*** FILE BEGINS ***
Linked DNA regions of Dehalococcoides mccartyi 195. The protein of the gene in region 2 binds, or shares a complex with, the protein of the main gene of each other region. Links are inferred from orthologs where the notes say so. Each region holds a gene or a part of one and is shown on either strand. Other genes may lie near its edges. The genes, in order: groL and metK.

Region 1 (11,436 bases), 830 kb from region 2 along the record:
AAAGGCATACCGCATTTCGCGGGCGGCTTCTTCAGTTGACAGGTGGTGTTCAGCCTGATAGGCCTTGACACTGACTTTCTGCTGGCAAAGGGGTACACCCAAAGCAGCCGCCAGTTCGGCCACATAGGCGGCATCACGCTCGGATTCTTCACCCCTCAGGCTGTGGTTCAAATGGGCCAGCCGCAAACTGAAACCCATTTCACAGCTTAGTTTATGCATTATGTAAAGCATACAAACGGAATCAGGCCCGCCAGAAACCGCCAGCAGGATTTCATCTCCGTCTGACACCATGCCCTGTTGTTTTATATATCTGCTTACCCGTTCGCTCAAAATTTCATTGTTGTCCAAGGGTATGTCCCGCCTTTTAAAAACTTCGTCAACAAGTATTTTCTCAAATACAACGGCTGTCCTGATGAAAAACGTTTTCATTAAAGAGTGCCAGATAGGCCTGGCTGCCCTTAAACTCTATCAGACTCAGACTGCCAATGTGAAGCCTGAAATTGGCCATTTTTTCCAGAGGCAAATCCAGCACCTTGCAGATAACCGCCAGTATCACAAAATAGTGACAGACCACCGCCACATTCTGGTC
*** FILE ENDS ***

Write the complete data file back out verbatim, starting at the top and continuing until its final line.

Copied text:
Linked DNA regions of Dehalococcoides mccartyi 195. The protein of the gene in region 2 binds, or shares a complex with, the protein of the main gene of each other region. Links are inferred from orthologs where the notes say so. Each region holds a gene or a part of one and is shown on either strand. Other genes may lie near its edges. The genes, in order: groL and metK.

Region 1 (11,436 bases), 830 kb from region 2 along the record:
AAAGGCATACCGCATTTCGCGGGCGGCTTCTTCAGTTGACAGGTGGTGTTCAGCCTGATAGGCCTTGACACTGACTTTCTGCTGGCAAAGGGGTACACCCAAAGCAGCCGCCAGTTCGGCCACATAGGCGGCATCACGCTCGGATTCTTCACCCCTCAGGCTGTGGTTCAAATGGGCCAGCCGCAAACTGAAACCCATTTCACAGCTTAGTTTATGCATTATGTAAAGCATACAAACGGAATCAGGCCCGCCAGAAACCGCCAGCAGGATTTCATCTCCGTCTGACACCATGCCCTGTTGTTTTATATATCTGCTTACCCGTTCGCTCAAAATTTCATTGTTGTCCAAGGGTATGTCCCGCCTTTTAAAAACTTCGTCAACAAGTATTTTCTCAAATACAACGGCTGTCCTGATGAAAAACGTTTTCATTAAAGAGTGCCAGATAGGCCTGGCTGCCCTTAAACTCTATCAGACTCAGACTGCCAATGTGAAGCCTGAAATTGGCCATTTTTTCCAGAGGCAAATCCAGCACCTTGCAGATAACCGCCAGTATCACAAAATAGTGACAGACCACCGCCACATTCTGGTC